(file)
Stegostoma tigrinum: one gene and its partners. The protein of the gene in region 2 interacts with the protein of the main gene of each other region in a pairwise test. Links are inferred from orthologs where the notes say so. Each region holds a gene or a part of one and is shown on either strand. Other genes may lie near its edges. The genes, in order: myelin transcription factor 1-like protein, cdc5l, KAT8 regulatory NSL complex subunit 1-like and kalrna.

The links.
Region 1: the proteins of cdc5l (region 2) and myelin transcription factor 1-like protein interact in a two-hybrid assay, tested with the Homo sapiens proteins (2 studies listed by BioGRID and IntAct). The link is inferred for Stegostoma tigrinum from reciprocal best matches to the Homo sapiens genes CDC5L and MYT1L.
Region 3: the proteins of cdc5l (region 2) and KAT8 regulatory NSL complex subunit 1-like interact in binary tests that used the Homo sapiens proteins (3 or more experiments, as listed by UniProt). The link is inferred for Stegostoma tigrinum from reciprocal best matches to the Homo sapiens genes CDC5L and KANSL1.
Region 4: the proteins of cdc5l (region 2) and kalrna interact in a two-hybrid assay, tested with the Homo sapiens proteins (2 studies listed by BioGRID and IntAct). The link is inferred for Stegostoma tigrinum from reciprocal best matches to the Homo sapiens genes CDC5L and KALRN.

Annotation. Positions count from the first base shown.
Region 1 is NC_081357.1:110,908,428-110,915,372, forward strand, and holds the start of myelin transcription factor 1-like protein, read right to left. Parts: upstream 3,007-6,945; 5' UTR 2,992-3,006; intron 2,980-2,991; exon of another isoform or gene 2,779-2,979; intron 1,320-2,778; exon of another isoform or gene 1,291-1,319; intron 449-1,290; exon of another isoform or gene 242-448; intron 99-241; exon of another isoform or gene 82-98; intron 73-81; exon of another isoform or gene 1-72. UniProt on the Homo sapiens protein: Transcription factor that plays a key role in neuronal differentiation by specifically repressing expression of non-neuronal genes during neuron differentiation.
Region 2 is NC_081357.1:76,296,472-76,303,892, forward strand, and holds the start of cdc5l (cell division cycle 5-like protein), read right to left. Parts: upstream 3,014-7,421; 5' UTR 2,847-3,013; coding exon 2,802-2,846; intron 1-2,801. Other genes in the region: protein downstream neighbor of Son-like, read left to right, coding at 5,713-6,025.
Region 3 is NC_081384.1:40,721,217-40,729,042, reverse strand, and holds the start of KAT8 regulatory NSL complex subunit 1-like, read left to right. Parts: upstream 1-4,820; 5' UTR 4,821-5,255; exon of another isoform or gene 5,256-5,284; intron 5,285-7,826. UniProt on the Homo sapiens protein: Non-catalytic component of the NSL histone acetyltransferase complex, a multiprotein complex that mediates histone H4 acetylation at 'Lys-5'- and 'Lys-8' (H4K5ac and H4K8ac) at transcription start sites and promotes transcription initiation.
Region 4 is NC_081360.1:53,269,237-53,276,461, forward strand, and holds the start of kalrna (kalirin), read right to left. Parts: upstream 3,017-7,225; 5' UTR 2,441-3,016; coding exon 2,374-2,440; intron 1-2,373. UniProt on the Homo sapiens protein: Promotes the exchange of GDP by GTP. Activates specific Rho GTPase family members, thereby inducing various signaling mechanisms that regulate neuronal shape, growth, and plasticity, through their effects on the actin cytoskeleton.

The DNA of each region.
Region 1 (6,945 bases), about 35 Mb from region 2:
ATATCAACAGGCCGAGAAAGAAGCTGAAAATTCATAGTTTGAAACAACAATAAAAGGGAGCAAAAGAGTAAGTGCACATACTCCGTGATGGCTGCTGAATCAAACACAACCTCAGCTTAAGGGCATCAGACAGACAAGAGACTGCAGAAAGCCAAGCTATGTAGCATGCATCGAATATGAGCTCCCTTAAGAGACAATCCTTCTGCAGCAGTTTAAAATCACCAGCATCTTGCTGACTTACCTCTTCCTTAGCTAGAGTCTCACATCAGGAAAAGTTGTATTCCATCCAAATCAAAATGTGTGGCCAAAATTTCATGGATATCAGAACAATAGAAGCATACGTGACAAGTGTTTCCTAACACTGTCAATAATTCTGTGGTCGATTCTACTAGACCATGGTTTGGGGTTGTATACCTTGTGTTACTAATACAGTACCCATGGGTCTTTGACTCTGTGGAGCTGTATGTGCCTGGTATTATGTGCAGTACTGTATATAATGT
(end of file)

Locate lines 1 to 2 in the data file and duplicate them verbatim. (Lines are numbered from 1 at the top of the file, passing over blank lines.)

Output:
Stegostoma tigrinum: one gene and its partners. The protein of the gene in region 2 interacts with the protein of the main gene of each other region in a pairwise test. Links are inferred from orthologs where the notes say so. Each region holds a gene or a part of one and is shown on either strand. Other genes may lie near its edges. The genes, in order: myelin transcription factor 1-like protein, cdc5l, KAT8 regulatory NSL complex subunit 1-like and kalrna.

The links.